Electricity battle generates debate
The electricity industry is often seen as a natural monopoly. Monopoly status is easily justified by pointing to the logic of having only one system of wires to transmit and distribute (T&D) electricity from generator to the final user.
The Government devised arrangements to privatise big parts of the sector and, alongside the private sector owners, protect the T&D business with special regulatory ring-fencing requirements.
In Northern Ireland, T&D is the responsibility of NIE plc, not to be confused with NIE Energy Supply, which is a separate organisation.
Both are currently owned by Viridian, but they must maintain separate accounts, and are separately regulated.
As a result of the bid to buy NIE plc by ESB — the Irish government-owned electricity supply board, which is both an electricity generator and the organisation to construct and maintain the Irish distribution assets — these arrangements must be scrutinised. The Irish government has already acknowledged a need for ESB to ‘unbundle’ its links between generators and distribution responsibilities.
The bid by ESB to buy NIE plc has a generic logic. The electricity sector, across the island, should function to the advantage of all users if the economies of a single system are exploited.
The proposed merger should, however, avoid any conflict of interest by clearly separating the interests of the generators and supply companies from those of the T&D providers.
At first sight, this might seem more an academic than a practical problem, but that response is too complacent. One of the weakest aspects of the electricity sector has been the poor performance of NIE plc in building a stronger grid. Even without the bid from ESB, NIE plc merited critical review.
The draft strategy, published by the Department of Enterprise, Trade and Investment (DETI) confirmed that the T&D assets in Northern Ireland would need an investment of £1bn over the next 20 years.
DETI now needs to ensure that these investment plans are given a stronger leverage than has come from the private sector.
There are two new situations to be addressed. First, the purchase by ESB of NIE plc for a reported £1.1bn. Second, the implications of the purchase of Premier Power (Ballylumford) for £102m by AES, the owners of the Kilroot generating station.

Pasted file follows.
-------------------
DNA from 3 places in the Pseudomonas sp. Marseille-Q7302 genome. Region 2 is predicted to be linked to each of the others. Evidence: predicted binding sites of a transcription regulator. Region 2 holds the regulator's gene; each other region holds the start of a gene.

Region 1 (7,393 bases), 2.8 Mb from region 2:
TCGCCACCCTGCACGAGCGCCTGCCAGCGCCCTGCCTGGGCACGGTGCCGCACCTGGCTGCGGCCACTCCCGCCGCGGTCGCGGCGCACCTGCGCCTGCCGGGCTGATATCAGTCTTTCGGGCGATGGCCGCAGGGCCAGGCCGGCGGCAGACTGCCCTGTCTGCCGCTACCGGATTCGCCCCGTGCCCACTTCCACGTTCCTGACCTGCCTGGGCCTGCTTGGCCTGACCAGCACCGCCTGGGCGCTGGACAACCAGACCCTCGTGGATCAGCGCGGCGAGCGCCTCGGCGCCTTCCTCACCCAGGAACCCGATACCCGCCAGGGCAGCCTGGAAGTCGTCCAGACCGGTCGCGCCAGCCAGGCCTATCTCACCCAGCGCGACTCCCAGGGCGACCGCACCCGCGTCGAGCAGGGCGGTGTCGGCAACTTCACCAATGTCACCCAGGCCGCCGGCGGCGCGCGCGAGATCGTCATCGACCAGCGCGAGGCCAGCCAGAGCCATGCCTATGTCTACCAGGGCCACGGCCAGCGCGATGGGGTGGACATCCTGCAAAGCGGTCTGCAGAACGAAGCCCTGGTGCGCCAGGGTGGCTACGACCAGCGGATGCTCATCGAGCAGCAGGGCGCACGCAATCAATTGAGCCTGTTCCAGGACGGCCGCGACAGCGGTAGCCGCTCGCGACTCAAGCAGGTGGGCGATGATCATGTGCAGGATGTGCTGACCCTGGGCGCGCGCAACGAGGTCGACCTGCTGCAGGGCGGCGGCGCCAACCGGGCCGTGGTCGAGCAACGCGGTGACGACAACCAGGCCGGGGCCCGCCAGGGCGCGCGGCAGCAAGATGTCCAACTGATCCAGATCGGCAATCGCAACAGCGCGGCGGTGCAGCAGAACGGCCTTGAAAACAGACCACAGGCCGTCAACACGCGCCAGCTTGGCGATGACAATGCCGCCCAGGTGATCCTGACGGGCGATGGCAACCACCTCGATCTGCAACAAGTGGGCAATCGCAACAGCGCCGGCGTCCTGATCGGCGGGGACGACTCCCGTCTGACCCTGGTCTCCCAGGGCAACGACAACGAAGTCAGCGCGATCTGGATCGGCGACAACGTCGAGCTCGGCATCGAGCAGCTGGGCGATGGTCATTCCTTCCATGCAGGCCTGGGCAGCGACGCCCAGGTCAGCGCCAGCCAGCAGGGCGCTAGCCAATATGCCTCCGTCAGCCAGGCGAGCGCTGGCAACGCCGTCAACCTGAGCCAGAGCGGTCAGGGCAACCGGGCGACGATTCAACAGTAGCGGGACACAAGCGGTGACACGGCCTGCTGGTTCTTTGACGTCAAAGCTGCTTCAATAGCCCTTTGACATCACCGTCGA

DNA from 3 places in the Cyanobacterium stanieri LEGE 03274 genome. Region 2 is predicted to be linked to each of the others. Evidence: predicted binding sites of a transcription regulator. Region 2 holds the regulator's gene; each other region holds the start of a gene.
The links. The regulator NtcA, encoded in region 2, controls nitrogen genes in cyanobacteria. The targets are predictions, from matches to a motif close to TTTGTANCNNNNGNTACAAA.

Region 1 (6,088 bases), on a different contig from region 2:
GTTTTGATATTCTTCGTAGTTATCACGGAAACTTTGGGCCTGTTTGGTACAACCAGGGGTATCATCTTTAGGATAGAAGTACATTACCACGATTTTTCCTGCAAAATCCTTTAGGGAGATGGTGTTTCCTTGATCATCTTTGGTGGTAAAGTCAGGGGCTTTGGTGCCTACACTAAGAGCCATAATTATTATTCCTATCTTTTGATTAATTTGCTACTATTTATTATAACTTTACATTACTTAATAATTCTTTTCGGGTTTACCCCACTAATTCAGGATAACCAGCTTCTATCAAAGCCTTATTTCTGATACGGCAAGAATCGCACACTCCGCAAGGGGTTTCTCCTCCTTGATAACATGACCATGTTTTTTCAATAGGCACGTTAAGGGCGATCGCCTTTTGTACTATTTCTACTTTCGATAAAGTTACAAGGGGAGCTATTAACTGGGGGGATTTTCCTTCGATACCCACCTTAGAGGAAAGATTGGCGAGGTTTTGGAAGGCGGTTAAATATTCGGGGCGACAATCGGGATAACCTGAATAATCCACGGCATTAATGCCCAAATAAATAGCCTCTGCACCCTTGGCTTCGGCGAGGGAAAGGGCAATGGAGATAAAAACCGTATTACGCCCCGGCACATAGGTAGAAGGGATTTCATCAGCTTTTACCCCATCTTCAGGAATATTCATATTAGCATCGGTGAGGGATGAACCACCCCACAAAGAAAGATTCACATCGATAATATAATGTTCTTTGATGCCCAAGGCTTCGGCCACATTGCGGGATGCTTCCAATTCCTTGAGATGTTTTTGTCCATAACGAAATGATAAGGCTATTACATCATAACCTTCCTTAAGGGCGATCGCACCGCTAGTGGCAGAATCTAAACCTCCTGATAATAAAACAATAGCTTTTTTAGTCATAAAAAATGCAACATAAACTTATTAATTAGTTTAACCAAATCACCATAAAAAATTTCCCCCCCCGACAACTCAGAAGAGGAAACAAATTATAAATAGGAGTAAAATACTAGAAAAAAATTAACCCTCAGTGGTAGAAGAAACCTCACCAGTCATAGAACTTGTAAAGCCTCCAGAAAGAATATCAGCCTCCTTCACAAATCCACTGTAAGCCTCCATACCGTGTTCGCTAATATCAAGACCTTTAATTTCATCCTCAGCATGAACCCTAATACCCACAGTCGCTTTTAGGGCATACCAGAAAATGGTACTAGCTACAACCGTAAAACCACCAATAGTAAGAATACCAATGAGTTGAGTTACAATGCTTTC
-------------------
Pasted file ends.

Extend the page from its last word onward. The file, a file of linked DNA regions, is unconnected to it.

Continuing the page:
Both of these transactions are so significant that they need to be assessed by the regulator and DETI, and in turn, this points to questions to be answered by the SEM (single electricity market) Committee and by the Office of Fair Trading (OFT).
Since the SEM is still incomplete, this adds to the complications. If the SEM was fully operational, with no constraints on the flow of electricity over an all-island grid, then the combination of Premier and AES would give it an 18% share of the all-island market. That would probably not worry either the OFT or the SEM.
However, there is still a tight limit on cross-border electricity flows (awaiting the building of new inter-connectors). This means that within the Northern Ireland grid, the combination of Kilroot and Premier would hold 64% of available generating capacity.
The recent evidence from the SEM is that, without cross-border constraints, even more of the demand in Northern Ireland would be met by the newer generators in the Republic.
The cross-border constraints are, therefore, significant.
The bigger, longer-term question is how the role of ESB as both a generator and a provider of the T & D system should be managed. How is it to be ‘unbundled’?
This is a problem for ministers, north and south, since it raises questions beyond the remit of the regulators.
An agreed solution is needed both to protect the integrity of the functioning of the electricity market and, co-incidentally, to meet the requirements of an EU directive on opening the market.
Advice to the ministers: this is a competition problem, not an Irish political question.